On 4 Jul., 12:18, "Hermano Cappa" <cappaste...@gmail.com> wrote:
> Torsten <Torsten.Hen...@umsicht.fraunhofer.de> wrote in message <3bb79a5786484e0e84e58f773ce4c...@29g2000yqb.googlegroups.com>...
> > On 4 Jul., 10:08, Torsten <Torsten.Hen...@umsicht.fraunhofer.de>
> > wrote:
> > > On 4 Jul., 09:26, "Hermano Cappa" <cappaste...@gmail.com> wrote:
>
> > > > "Matt J" wrote in message <iupmgd$fa...@newscl01ah.mathworks.com>...
> > > > > "Hermano Cappa" wrote in message <iuph9i$3c...@newscl01ah.mathworks.com>...
> > > > > > Hi,
>
> > > > > > I'm using the fzero command for calculating the zero of a nonlinear problem. With the command "TolX" I set the tolerance on the xvalue. My question is: Is there a way to set the tolerance on the zerovalue instead on x? Because when your function is really flat around zero, the tolerance on x does not ensure that this value is short to the zero of the function.
> > > > > ===============
>
> > > > > I think you're looking for TolFun.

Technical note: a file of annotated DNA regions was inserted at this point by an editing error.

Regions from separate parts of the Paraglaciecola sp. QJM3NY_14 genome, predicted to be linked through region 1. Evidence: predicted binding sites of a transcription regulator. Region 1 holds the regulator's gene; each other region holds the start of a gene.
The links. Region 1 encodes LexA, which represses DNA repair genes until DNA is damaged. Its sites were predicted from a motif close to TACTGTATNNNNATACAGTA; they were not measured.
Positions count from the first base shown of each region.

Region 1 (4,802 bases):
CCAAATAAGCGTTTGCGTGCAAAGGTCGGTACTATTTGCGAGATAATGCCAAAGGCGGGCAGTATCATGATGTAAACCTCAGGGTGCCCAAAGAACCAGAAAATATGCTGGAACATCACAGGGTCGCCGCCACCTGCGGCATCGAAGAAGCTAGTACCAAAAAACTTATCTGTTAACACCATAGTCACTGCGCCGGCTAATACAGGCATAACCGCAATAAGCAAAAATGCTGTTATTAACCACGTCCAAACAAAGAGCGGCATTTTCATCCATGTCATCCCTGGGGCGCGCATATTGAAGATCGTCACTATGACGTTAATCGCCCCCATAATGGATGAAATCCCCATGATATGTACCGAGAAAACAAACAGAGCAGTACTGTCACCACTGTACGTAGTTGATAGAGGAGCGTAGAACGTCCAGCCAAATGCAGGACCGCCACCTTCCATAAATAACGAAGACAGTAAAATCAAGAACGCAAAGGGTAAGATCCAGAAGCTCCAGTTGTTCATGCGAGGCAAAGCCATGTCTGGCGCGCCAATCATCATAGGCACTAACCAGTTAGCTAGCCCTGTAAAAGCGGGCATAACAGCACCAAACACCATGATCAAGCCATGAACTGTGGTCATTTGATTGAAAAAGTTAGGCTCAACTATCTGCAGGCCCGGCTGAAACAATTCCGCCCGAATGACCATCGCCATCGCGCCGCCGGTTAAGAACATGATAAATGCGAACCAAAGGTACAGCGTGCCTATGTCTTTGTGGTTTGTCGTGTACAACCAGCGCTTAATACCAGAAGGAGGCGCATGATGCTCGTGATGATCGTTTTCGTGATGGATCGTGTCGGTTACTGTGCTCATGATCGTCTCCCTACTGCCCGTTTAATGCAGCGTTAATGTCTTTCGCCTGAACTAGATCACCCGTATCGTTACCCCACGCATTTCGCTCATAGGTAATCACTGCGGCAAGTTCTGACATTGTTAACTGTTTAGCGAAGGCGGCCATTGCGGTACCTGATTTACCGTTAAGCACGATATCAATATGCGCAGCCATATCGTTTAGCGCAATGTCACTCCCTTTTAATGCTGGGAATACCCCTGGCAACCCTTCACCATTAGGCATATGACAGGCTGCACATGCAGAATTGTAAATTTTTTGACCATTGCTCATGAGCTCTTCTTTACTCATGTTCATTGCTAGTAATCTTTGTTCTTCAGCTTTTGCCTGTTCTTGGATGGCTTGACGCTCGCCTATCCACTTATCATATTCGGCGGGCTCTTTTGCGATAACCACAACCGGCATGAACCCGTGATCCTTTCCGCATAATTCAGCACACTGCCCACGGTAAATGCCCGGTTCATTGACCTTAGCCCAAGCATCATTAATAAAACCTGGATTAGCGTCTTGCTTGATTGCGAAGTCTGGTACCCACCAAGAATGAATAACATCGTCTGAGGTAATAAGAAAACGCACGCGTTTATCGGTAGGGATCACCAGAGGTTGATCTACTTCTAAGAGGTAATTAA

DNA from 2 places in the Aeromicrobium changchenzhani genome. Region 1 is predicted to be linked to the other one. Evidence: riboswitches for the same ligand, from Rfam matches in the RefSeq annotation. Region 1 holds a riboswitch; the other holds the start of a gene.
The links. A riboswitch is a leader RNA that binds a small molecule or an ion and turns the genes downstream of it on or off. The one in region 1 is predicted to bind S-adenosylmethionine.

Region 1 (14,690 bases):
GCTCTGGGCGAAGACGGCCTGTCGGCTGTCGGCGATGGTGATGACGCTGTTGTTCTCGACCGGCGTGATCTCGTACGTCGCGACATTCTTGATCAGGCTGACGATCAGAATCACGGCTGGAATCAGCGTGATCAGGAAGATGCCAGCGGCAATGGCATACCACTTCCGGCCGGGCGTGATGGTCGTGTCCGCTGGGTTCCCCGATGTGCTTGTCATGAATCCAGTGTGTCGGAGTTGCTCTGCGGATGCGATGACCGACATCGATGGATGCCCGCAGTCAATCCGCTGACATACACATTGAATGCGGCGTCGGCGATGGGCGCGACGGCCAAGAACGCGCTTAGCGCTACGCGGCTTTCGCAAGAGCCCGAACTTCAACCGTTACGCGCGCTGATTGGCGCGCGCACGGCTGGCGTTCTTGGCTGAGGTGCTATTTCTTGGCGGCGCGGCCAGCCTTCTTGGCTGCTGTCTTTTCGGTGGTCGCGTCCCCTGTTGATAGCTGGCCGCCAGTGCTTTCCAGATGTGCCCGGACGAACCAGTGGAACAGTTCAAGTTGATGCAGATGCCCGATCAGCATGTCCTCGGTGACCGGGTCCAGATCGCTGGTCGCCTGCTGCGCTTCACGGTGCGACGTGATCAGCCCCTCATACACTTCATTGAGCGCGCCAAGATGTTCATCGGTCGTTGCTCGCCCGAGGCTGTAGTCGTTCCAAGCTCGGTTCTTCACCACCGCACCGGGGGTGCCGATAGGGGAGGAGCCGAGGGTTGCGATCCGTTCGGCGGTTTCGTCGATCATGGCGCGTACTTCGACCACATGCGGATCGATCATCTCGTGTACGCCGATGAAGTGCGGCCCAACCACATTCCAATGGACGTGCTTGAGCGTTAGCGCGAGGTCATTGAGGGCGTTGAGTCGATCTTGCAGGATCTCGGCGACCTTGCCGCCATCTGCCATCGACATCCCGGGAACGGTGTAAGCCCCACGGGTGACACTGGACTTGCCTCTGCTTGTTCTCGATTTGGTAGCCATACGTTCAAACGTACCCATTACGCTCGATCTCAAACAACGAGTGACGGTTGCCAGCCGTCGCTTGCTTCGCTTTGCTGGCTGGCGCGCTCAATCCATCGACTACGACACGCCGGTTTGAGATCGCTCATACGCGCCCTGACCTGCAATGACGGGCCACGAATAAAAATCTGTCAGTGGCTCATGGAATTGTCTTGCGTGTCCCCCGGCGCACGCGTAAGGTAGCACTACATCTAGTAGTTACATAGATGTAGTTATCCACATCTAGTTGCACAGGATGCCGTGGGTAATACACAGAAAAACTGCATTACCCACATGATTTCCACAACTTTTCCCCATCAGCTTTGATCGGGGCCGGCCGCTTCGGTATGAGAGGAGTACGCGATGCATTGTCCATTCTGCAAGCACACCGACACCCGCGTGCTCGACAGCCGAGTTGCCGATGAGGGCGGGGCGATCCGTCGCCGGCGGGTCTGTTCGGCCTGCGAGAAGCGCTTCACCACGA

>
> > > > Hi Matt,
>
> > > > There's a table listing the five options that FZERO uses from the options
> > > > structure: Display, FunValCheck, OutputFcn, PlotFcns, and TolX. TolFun is
> > > > not listed in that table.
>
> > > fzero uses bisection  thus choosing a smaller value for TolX will
> > > automatically
> > > decrease f(x).
>
> > > Best wishes
> > > Torsten.
>
> > ... and  assuming that your function is continuous 
> > you can be sure that there really _is_ a zero
> > in the TolXneighborhood of the solution found by fzero.
>
> > Best wishes
> > Torsten.
>
> Torsten thanks for the input. But regarding your answer, setting a value to TolX , even it is very small, don't say anything on the accuracy of your zero. This totally depends on the steepness of the function. So if in one case, the function is steeper, the accuracy of the zero will be different (worse). Therefore I need to set the tolerance on the zero value. Zitierten Text ausblenden 
>
>  Zitierten Text anzeigen 
Usually it suffices to know that a zero is located within [xTolX;x
+TolX] where x is the solution provided by fzero 
and this is guaranteed by the bisection method.
A way to improve accuracy is to evaluate f at the suggested solution x
and  if f(x) is too big  choose
a smaller value for TolX.
Or you use MATLAB's fsolve which has the option to choose the error
tolerance TolFun on the function value .
Best wishes
Torsten.